New Congress, New Challenges in the Year Ahead - Pharmaceutical Technology

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New Congress, New Challenges in the Year Ahead
Reauthorization of PDUFA will focus attention on drug safety, product pricing, and a host of regulatory issues.


Pharmaceutical Technology



Jill Wechsler
Democrats are back on top in Congress and are mapping a broad agenda for change. Prescription drug pricing, medical product safety, and access to needed treatments are high on the priority list. Manufacturers will be in the hot seat answering questions about patent practices, high-risk products, and why drugs cost less in other countries than in the United States. The real challenge, however, will be to gain approval of a bill to reauthorize the Prescription Drug User Fee Act (PDUFA) before the program expires on Sept. 30, 2007. Such legislation also would renew user fees for medical devices and continue the pediatric drug exclusivity program.

Reaching agreement on these must-pass measures in a short time frame will require industry to negotiate with some highly critical Congressional leaders. Reps. John Dingell of Michigan and Henry Waxman of California, both key players in shaping the original user fee program 15 years ago, will be orchestrating the debate. Dingell now chairs the House Energy and Commerce Committee, which oversees the US Food and Drug Administration and multiple healthcare issues. Waxman is the senior Democrat on that panel and also will be investigating industry practices and FDA programs as chairman of the House Government Reform Committee.


In Washington This Month
The more narrowly divided Senate will adopt a more collaborative approach, making it easier for industry to gain a hearing on PDUFA and other important issues. Senate Health, Education, Labor, and Pensions (HELP) Committee Chairman Sen. Ted Kennedy (D-MA) has cosponsored drug-safety legislation with ranking minority member Mike Enzi (R-WY), and the two plan to work together on PDUFA reauthorization and related measures.

FDA officials and industry representatives have been discussing user-fee issues and options for several months to present an agreed-on user-fee plan to Congress to shape the debate. The PDUFA proposal includes requested fees, timelines for application processing, and the range of FDA activities that fees will support. The new five-year agreement is expected to boost user fees considerably to generate about $400 million in payments, with the cost of filing a new drug application (NDA) jumping over the $1-million mark. Added fees have been proposed to support more timely review of manufacturer advertising and marketing materials, as well as a significant expansion in FDA postmarketing safety oversight. But efforts by Congress to tap fees to fund additional FDA activities tangential to application review will set off a sharp debate over just how much of government activities should be supported by industry fees.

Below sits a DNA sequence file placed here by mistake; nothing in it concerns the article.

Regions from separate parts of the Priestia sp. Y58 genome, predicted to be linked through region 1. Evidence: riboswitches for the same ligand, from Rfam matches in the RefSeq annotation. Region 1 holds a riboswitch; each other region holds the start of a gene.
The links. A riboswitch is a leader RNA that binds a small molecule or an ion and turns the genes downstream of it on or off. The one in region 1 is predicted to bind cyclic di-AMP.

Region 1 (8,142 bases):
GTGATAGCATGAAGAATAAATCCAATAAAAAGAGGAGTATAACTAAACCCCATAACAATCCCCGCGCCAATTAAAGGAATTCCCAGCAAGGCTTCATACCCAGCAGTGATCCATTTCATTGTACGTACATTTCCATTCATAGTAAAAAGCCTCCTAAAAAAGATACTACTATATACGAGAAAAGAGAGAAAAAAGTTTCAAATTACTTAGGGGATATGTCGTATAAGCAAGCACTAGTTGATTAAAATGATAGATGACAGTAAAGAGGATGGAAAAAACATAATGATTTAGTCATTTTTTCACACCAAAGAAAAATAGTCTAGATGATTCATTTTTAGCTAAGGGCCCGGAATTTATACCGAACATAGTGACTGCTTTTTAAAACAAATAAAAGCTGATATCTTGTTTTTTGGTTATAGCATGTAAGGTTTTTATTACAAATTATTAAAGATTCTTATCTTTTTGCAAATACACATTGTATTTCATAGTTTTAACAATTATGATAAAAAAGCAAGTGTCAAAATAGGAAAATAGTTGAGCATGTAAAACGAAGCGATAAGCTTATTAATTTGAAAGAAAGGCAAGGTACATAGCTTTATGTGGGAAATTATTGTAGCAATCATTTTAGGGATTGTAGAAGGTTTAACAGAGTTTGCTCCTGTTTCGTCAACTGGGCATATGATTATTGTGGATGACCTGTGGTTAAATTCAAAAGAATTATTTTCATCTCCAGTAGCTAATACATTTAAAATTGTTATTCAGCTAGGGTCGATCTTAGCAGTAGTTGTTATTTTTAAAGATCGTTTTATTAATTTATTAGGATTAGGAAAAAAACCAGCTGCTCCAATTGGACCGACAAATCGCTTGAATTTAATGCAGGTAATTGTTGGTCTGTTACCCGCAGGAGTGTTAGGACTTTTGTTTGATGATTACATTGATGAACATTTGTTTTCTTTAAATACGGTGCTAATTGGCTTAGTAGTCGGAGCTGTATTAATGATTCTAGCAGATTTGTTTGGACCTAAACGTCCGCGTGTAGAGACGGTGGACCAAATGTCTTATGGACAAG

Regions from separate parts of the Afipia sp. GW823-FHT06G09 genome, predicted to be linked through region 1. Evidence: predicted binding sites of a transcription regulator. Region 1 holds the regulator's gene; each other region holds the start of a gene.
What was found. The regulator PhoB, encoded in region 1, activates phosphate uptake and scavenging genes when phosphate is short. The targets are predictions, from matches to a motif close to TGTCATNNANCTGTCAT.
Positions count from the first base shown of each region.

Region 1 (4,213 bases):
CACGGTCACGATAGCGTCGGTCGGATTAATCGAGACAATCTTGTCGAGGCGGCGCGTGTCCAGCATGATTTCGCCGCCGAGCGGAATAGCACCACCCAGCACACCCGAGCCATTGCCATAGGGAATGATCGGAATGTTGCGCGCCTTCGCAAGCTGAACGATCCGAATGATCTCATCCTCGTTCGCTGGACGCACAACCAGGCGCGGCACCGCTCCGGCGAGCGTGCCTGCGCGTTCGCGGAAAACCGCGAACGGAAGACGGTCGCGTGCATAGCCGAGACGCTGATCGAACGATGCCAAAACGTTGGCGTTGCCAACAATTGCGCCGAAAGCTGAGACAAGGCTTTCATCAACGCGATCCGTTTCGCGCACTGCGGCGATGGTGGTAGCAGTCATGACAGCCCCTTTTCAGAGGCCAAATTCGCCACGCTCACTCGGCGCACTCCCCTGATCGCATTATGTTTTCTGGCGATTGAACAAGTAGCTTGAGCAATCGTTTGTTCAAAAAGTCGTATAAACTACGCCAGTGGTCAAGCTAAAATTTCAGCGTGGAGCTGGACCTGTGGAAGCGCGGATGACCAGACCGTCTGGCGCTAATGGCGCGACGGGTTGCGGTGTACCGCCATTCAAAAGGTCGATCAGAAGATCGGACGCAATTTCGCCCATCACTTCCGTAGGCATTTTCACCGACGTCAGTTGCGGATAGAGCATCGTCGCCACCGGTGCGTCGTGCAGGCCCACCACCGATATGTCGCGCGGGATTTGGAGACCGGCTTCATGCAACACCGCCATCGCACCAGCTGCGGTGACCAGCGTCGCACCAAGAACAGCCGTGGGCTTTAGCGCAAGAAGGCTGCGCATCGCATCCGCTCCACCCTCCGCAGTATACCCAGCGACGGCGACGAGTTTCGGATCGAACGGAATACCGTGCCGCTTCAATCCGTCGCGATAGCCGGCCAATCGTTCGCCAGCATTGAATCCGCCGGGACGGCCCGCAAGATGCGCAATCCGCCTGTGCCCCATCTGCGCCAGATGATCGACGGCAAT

Adding on

With Democrats and Republicans unlikely to agree on many legislative proposals this year, both sides will regard any PDUFA bill as a ready vehicle for confronting a broad range of healthcare issues. Measures to enhance drug safety, to speed generic drugs to market, and to expand drug importing are all likely to be hung on the PDUFA Christmas tree. There may even be a move to give FDA authority to regulate tobacco, an issue that has gained broad support on Capitol Hill.

"All these issues will be in play," acknowledges Jim Greenwood, president of the Biotechnology Industry Organization (BIO) and formerly a leading Republican on the House Energy and Commerce Committee. Industry's task is to identify a working majority in the House and Senate that can "deal with these issues responsibly," Greenwood says. With PDUFA, "we can't play veto games."

Focus on safety

A top priority for Congress is to enact drug-safety legislation. Kennedy and Enzi have developed a bipartisan measure that retains FDA's current oversight structure instead of establishing an independent drug-safety office. The legislation backs most other popular proposals: stronger controls on the use of high-risk therapies, a more powerful drug-safety oversight board to resolve disputes, curbs on drug advertising, broader posting of clinical trial results, and penalties for failure to complete postapproval studies. Enzi and Kennedy held a hearing on the proposal in November 2006 to jump-start deliberations on this high-profile issue.


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